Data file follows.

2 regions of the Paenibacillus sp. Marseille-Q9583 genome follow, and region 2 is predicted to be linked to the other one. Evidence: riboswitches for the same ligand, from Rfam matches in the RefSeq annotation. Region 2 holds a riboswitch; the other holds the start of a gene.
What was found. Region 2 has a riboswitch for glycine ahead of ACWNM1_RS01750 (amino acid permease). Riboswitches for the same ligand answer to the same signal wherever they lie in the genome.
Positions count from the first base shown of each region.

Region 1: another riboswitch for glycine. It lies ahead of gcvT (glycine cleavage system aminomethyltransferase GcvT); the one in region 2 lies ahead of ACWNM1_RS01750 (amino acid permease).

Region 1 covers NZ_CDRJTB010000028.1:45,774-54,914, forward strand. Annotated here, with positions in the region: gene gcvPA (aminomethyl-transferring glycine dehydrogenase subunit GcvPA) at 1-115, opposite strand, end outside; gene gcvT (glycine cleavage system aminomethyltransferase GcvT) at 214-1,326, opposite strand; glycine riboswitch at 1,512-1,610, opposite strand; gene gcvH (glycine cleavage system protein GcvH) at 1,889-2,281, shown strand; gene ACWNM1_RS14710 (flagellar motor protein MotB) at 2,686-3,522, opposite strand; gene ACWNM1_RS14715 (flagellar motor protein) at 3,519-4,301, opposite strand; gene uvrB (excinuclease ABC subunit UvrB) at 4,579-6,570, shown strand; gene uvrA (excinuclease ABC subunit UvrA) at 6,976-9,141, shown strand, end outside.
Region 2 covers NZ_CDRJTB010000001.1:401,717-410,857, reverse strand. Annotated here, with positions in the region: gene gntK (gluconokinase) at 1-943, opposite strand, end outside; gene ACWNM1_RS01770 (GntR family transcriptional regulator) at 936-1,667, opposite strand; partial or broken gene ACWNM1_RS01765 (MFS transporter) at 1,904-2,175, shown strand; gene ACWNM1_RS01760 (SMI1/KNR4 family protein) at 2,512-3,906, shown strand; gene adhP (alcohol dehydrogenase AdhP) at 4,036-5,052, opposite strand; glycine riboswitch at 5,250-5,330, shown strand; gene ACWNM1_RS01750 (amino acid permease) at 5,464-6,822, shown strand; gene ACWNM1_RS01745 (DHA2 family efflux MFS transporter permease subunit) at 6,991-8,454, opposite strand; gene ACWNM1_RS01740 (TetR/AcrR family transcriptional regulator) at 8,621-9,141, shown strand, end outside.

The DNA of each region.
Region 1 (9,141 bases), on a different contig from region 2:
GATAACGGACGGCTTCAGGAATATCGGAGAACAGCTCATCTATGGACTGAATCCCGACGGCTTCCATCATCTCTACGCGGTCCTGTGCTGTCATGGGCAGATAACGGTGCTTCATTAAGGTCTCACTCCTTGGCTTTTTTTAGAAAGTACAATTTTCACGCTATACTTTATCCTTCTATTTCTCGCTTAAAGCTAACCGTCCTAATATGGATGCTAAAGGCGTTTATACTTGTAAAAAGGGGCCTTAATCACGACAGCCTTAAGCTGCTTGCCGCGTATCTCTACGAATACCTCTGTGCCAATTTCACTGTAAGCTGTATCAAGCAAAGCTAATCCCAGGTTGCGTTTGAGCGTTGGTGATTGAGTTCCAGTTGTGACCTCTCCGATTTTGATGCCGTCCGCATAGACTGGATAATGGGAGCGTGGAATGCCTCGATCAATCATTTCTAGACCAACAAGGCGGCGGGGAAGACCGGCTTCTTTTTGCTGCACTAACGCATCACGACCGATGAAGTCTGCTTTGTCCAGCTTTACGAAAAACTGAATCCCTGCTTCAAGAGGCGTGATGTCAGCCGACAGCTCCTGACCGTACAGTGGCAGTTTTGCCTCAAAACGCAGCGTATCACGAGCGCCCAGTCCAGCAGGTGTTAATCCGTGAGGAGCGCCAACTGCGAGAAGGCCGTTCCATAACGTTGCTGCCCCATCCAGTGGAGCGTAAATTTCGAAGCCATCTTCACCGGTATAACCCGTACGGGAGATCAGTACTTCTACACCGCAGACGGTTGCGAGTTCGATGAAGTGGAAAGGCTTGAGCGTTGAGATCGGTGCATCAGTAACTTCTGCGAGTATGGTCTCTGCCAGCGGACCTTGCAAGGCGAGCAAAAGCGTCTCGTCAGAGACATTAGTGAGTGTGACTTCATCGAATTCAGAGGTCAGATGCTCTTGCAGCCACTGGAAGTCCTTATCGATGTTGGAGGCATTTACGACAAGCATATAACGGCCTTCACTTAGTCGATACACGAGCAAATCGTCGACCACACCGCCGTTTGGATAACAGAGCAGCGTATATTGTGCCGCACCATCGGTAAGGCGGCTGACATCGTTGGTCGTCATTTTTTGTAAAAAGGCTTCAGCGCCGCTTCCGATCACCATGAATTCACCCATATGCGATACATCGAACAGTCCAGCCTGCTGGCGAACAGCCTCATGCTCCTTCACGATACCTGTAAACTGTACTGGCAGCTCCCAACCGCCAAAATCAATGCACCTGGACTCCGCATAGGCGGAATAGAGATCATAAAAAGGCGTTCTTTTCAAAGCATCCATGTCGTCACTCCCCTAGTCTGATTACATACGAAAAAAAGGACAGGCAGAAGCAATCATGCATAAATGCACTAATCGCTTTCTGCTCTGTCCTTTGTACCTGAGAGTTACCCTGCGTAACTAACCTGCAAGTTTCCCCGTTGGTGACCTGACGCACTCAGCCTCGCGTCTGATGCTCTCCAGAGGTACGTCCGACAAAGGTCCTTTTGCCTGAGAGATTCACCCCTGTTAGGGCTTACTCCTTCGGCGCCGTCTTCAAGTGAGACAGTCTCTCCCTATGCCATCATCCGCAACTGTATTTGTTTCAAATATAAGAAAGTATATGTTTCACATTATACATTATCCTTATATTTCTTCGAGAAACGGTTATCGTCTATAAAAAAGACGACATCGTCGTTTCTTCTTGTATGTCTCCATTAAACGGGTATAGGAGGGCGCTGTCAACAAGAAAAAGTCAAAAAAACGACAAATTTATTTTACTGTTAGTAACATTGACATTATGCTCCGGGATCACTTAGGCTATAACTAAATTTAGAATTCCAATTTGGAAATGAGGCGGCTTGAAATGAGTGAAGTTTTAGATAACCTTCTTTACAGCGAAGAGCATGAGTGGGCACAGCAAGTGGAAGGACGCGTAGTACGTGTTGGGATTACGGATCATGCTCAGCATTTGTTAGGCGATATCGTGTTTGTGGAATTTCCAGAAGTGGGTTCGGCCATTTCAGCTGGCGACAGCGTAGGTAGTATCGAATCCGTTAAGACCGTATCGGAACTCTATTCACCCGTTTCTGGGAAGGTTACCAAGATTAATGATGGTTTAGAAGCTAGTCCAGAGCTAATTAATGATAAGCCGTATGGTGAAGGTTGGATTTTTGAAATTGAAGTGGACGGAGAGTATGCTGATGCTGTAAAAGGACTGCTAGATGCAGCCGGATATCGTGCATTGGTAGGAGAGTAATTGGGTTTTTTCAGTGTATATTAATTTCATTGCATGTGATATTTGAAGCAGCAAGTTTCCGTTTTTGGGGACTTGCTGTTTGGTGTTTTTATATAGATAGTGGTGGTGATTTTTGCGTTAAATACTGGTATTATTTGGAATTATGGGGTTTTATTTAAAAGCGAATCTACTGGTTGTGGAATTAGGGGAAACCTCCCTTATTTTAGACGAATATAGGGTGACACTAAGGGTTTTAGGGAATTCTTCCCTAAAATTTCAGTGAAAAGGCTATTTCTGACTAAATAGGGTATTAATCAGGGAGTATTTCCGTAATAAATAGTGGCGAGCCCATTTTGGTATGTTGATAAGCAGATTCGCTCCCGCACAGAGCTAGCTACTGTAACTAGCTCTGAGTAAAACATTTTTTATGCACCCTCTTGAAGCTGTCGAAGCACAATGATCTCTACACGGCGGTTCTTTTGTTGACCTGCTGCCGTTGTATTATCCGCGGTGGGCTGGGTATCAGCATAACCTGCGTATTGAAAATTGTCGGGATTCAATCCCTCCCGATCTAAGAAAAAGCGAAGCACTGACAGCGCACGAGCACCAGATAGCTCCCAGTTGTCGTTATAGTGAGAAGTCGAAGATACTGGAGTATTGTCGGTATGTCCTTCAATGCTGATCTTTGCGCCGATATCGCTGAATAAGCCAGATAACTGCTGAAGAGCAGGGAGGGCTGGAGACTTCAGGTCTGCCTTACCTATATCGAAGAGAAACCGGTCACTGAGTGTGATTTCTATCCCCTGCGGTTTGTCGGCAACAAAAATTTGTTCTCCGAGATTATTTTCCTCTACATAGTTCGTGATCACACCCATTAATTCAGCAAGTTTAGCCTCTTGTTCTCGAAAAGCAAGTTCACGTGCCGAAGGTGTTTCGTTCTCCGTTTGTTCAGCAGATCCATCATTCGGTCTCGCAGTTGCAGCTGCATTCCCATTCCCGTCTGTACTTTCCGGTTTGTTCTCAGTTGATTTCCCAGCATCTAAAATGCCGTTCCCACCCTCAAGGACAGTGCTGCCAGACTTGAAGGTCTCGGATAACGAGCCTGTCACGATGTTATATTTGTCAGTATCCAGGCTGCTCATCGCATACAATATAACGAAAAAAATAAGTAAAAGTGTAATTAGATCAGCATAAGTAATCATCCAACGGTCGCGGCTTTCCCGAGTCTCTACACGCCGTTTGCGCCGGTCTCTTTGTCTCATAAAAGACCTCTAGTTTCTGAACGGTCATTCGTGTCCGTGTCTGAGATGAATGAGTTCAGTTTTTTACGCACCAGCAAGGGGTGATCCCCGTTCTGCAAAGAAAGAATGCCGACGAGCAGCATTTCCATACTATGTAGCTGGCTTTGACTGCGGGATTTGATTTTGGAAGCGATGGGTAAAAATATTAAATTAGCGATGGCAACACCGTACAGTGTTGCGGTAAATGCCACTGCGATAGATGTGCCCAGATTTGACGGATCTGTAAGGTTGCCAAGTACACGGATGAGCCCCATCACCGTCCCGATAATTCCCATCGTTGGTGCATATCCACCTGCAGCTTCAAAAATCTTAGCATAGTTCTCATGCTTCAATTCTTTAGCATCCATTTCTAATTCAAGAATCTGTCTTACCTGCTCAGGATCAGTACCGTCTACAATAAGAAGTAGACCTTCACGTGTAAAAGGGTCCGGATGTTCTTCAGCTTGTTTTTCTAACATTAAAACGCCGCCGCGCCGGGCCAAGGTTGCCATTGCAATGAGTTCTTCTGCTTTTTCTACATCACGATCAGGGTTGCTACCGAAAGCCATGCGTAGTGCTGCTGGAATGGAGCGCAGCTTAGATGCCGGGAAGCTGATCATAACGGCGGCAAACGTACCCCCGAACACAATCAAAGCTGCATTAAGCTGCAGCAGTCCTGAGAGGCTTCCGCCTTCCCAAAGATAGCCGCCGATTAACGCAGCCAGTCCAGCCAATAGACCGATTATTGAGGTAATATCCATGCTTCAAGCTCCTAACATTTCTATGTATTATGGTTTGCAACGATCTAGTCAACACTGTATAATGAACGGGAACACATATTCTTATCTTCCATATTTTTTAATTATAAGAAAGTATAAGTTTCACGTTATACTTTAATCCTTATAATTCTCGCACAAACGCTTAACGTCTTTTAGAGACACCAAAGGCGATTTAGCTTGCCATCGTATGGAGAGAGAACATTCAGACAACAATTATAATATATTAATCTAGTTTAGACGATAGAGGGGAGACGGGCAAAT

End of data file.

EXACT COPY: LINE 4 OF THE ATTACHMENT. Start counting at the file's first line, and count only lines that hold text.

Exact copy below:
Region 1: another riboswitch for glycine. It lies ahead of gcvT (glycine cleavage system aminomethyltransferase GcvT); the one in region 2 lies ahead of ACWNM1_RS01750 (amino acid permease).